Libraries and Pornography
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ELIZABETH FARNSWORTH: Next, public libraries face online pornography. Spencer Michels reports.
SPENCER MICHELS: A group of parents is angry at the public library in Gilroy, California. In fact, they once even brought a policeman here, in hopes he would file criminal charges against the library for allowing children to download hard-core pornography on the Internet. The group is called KIDS, Keep Internet Decent & Safe. And Cynthia Walker is one of the founding parents.
CYNTHIA WALKER: I have twice seen youngsters accessing pornography. Once it was two juveniles, teenagers, young teenagers, like 14, who were pulling up pornography. And I told the librarian, and she came and sort of said there must be something better you can look at. So the next time I saw it, which was a few weeks later, I chased them off myself. I said, don’t you know that that’s illegal to pull that up, and they were-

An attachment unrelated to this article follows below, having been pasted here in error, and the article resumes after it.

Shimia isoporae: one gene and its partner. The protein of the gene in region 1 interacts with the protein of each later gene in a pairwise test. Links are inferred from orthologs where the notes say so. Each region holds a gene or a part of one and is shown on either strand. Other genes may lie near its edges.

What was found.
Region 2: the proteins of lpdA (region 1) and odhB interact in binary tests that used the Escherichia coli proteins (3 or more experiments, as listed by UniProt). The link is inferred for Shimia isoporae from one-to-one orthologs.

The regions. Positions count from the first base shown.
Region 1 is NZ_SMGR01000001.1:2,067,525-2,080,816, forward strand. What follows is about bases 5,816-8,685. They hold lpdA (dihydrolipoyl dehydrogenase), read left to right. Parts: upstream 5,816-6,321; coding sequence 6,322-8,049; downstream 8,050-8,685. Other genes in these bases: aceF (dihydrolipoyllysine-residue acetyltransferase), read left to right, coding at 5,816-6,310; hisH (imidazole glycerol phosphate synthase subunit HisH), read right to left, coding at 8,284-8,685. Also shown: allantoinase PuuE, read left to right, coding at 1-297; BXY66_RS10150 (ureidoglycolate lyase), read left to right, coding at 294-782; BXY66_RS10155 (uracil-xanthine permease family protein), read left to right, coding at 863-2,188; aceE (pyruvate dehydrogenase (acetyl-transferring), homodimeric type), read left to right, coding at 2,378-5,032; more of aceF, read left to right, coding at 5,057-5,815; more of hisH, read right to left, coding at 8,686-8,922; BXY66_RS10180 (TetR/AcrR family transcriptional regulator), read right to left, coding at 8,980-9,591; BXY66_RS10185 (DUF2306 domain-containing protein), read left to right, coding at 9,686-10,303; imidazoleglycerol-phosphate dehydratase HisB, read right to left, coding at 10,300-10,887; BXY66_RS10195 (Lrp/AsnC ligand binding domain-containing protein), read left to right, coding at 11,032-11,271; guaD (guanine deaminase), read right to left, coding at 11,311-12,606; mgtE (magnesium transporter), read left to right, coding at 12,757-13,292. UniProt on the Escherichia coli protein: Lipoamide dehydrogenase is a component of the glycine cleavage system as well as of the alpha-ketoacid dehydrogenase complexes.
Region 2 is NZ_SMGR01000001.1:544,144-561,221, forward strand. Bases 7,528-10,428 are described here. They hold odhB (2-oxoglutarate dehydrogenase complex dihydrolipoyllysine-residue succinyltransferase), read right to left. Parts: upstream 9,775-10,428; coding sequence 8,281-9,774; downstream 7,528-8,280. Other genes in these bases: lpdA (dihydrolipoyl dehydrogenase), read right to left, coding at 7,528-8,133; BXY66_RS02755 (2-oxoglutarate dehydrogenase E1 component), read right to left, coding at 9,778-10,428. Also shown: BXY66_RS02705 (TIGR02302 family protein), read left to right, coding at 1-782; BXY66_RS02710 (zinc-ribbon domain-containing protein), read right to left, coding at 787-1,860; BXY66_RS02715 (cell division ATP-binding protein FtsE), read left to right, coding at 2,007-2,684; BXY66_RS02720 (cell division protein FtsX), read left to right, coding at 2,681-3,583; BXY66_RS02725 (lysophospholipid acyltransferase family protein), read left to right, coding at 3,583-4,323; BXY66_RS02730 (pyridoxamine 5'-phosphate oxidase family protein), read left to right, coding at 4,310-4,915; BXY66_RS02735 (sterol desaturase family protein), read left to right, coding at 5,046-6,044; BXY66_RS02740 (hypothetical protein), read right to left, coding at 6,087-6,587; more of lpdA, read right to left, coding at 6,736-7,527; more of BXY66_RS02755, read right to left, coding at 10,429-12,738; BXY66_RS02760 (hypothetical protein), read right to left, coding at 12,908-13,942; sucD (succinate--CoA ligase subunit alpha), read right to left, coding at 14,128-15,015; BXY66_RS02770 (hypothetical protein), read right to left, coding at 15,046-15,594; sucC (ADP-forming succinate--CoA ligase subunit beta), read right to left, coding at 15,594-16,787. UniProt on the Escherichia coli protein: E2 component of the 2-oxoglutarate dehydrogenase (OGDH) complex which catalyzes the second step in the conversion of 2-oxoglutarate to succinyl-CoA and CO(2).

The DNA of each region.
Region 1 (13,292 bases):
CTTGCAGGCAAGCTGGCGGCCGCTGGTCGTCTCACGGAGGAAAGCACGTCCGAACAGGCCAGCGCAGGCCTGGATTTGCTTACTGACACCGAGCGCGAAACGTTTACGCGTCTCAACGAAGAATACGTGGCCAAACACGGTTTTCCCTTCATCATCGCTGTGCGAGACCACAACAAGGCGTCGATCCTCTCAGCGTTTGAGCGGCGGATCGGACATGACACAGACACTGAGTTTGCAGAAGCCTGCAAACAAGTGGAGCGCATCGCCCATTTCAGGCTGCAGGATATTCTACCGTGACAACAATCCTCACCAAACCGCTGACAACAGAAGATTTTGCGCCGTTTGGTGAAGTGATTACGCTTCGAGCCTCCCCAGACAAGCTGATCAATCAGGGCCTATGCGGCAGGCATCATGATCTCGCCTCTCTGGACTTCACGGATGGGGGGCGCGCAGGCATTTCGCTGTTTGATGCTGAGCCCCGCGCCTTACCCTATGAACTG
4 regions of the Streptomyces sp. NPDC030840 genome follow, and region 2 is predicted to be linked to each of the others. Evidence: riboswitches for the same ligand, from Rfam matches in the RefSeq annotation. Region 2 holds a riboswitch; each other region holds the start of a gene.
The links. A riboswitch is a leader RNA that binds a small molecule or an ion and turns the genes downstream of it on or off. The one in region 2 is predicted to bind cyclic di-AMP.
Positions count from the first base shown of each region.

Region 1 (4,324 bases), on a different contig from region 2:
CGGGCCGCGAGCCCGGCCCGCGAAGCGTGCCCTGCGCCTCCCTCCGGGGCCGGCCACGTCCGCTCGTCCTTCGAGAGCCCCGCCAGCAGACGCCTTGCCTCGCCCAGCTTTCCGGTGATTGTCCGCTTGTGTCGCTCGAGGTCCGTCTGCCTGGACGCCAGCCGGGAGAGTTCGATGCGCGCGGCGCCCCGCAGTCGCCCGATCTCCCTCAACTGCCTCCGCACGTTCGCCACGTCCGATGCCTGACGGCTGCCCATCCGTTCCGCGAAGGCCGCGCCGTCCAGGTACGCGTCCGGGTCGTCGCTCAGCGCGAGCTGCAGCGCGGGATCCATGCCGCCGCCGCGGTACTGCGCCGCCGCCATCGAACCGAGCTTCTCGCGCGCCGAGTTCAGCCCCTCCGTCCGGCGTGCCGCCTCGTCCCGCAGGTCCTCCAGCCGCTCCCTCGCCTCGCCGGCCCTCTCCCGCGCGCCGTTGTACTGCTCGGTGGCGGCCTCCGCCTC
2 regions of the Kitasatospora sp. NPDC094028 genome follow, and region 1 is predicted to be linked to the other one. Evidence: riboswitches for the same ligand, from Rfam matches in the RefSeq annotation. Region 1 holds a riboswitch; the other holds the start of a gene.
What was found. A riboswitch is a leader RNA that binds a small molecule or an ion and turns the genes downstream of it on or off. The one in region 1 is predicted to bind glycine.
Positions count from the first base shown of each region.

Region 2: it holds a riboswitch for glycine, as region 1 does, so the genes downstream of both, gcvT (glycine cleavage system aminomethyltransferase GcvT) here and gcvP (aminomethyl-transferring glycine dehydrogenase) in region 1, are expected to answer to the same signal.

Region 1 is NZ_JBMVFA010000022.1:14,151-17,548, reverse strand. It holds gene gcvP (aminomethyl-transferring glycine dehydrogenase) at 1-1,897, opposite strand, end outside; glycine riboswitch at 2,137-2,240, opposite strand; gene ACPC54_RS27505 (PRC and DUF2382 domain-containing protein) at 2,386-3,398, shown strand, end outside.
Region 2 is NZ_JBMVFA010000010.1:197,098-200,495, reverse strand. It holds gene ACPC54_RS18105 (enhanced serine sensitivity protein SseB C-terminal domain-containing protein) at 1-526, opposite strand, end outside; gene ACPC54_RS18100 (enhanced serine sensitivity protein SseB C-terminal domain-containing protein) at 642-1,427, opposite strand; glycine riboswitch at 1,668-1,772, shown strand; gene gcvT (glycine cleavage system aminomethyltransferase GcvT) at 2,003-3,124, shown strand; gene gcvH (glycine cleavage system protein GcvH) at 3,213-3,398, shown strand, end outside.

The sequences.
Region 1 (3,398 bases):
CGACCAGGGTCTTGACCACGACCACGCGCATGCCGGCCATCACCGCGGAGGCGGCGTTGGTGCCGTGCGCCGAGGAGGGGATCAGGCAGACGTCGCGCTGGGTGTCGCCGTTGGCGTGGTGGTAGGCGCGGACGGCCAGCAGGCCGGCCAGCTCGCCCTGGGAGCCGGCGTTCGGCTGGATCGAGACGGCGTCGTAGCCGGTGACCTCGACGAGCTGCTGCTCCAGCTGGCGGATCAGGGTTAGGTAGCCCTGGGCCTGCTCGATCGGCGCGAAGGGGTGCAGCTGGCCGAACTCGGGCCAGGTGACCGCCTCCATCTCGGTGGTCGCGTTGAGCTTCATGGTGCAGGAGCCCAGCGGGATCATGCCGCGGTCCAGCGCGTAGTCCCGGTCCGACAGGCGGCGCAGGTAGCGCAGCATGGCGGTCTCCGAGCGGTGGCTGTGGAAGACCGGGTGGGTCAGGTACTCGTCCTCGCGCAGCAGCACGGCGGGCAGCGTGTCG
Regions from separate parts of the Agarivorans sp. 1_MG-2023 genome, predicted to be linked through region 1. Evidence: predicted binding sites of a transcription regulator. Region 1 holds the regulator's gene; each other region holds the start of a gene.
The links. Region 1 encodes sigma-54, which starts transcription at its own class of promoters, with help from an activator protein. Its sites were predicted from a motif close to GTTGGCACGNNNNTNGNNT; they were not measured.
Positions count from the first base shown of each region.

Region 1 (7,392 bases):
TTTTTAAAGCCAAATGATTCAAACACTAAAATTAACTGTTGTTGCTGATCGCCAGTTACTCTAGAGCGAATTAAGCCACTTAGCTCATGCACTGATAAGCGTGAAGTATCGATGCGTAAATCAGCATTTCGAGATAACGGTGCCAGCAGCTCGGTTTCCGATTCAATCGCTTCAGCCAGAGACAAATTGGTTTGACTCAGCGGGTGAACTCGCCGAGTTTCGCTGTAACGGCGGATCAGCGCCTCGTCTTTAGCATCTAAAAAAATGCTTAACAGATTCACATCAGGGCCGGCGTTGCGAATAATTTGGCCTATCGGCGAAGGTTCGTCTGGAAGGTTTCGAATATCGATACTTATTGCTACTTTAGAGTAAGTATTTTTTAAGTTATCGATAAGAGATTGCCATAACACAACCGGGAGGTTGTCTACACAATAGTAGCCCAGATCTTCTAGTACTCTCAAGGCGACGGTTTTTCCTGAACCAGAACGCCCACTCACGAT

SPENCER MICHELS: The district attorney refused to bring criminal charges against the Gilroy Library, claiming there was no victim. But the parents have launched a crusade and carried it to library commission meetings to get the library to block porn from its Internet-equipped computers. Matthew Drummond, an active member of KIDS, says he can’t understand the library’s refusal to ban porn.
MATTHEW DRUMMOND: Isn’t it really peculiar that they’re providing something that is obviously totally–totally absurd to provide to a child? I mean, it’s dangerous. And they just–they have nothing to do about it. They won’t even stop it or even consider putting a block on it.
SPENCER MICHELS: Gilroy, about 70 miles South of San Francisco, is a town where agriculture is fast giving way to homes for commuters to Silicon Valley.
This community has become one of several focal points in a nationwide controversy over how or whether to control access within public libraries to explicitly sexual material available on the Internet. The Santa Clara County Library System–like nearly half of all libraries in the country–has recently become wired.